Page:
• NJLAD Now Expressly Prohibits Pregnancy Discrimination
  • May 2, 2014
  • Law Firm: Capehart & Scatchard, P.A. - Mount Laurel Office
  • Until this past January, the New Jersey Law Against Discrimination (“LAD”), one of the broadest discrimination laws in the country, did not expressly prohibit discrimination against pregnant women. That has changed due to an amendment to that law, which went into effect on January 21, 2014. Pregnant women have now been given protected status under the LAD. Under the revised law, along with barring pregnancy-based discrimination in employment, employers are now obligated to provide reasonable accommodations to pregnant women in the workplace. These potential accommodations expressly include: bathroom and water breaks, rest periods, help with manual labor, job restructuring and possible transfers to a less strenuous or hazardous job position. In addition to imposing this reasonable accommodation requirement, the law also prohibits any retaliatory actions against a pregnant woman who asks for or seeks such workplace accommodations.

    The revised law also recognizes certain limited exceptions to this accommodation duty. Where the requested accommodation would impose an undue hardship upon the employer, the accommodation request need not be honored. In making such an assessment, the revised law requires that, among other things, the employer’s size, type of business, and the expected cost of the requested accommodation be taken into consideration. Another relevant factor in this analysis involves whether the requested accommodation would constitute a waiver of an essential job function. Therefore, depending upon how these various factors are judged, the employer may be able to avoid the accommodation requirements of the statute.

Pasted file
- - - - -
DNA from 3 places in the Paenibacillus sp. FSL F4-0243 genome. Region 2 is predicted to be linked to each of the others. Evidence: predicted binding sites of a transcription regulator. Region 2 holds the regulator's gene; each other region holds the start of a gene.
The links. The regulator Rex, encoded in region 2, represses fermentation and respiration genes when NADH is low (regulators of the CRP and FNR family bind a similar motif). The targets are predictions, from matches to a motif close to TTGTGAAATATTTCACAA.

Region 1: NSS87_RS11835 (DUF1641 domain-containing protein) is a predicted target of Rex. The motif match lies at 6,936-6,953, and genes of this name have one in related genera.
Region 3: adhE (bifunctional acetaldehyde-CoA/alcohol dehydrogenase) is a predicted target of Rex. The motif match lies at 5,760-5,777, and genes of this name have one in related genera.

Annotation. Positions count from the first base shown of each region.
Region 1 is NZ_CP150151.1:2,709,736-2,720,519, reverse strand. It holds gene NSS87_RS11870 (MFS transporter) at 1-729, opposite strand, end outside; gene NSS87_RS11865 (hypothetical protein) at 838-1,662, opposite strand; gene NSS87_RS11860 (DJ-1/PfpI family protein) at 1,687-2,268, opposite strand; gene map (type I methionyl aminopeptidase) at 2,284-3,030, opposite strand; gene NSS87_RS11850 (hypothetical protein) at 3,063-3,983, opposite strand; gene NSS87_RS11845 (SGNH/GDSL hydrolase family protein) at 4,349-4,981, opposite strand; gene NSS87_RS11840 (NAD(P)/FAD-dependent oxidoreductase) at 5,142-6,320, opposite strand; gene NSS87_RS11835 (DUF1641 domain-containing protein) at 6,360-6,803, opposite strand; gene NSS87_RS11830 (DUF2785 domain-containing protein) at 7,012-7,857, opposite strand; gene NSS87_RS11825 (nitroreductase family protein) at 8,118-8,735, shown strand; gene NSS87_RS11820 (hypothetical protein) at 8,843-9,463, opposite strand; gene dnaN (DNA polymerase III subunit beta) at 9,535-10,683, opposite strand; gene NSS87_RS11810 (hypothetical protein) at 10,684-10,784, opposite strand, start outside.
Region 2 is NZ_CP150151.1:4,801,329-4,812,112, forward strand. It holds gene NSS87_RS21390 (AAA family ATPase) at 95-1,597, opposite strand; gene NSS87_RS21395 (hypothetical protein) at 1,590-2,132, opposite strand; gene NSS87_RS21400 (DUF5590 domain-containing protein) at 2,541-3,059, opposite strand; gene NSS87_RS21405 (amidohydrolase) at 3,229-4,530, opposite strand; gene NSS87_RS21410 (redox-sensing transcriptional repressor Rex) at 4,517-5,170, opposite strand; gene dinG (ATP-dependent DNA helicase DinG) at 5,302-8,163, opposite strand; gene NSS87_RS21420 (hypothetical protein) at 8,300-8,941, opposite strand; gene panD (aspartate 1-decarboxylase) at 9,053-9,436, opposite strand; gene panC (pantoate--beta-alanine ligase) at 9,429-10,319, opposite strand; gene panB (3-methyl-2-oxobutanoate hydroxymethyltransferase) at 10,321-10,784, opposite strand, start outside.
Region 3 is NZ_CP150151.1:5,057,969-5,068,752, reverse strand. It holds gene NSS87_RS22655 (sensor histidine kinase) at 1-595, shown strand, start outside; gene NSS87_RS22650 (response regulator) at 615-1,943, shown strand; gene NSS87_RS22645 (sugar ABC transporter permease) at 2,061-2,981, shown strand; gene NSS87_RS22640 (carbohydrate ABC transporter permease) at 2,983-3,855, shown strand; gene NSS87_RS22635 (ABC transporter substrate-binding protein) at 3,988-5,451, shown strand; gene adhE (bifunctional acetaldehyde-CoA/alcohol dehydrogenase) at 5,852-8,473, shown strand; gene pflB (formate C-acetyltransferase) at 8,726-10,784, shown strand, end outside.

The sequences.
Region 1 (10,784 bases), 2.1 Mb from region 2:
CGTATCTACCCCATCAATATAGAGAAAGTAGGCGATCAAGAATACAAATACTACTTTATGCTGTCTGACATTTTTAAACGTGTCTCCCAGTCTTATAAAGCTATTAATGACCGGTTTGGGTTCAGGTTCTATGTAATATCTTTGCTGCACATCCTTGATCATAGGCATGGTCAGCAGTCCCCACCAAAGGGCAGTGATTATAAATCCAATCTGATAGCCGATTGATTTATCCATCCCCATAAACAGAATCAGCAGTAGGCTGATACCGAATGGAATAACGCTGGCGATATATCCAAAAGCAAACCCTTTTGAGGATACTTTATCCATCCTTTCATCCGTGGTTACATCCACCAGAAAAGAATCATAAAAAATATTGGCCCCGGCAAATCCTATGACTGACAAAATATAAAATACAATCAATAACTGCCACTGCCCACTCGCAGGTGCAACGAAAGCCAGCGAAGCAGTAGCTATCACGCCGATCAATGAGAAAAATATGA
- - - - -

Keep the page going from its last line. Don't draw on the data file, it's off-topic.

The amended LAD has essentially overruled an earlier New Jersey Supreme Court decision which required that pregnancy be treated no differently from any other medical condition or illness under medical leave laws. With the imposition of an express accommodation duty specifically for the condition of pregnancy, the present law clearly imposes unique obligations for the benefit of pregnant women.

    In light of these new requirements, employers should revise all workplace policies that deal with employee accommodation requests and expressly reference the possibility of workplace accommodations for pregnant employees. Moreover, since termination/failure to hire decisions based upon a woman’s pregnancy status have always been prohibited under federal law, employers should continue to make employment decisions free of any discriminatory bias because of a woman’s pregnancy status.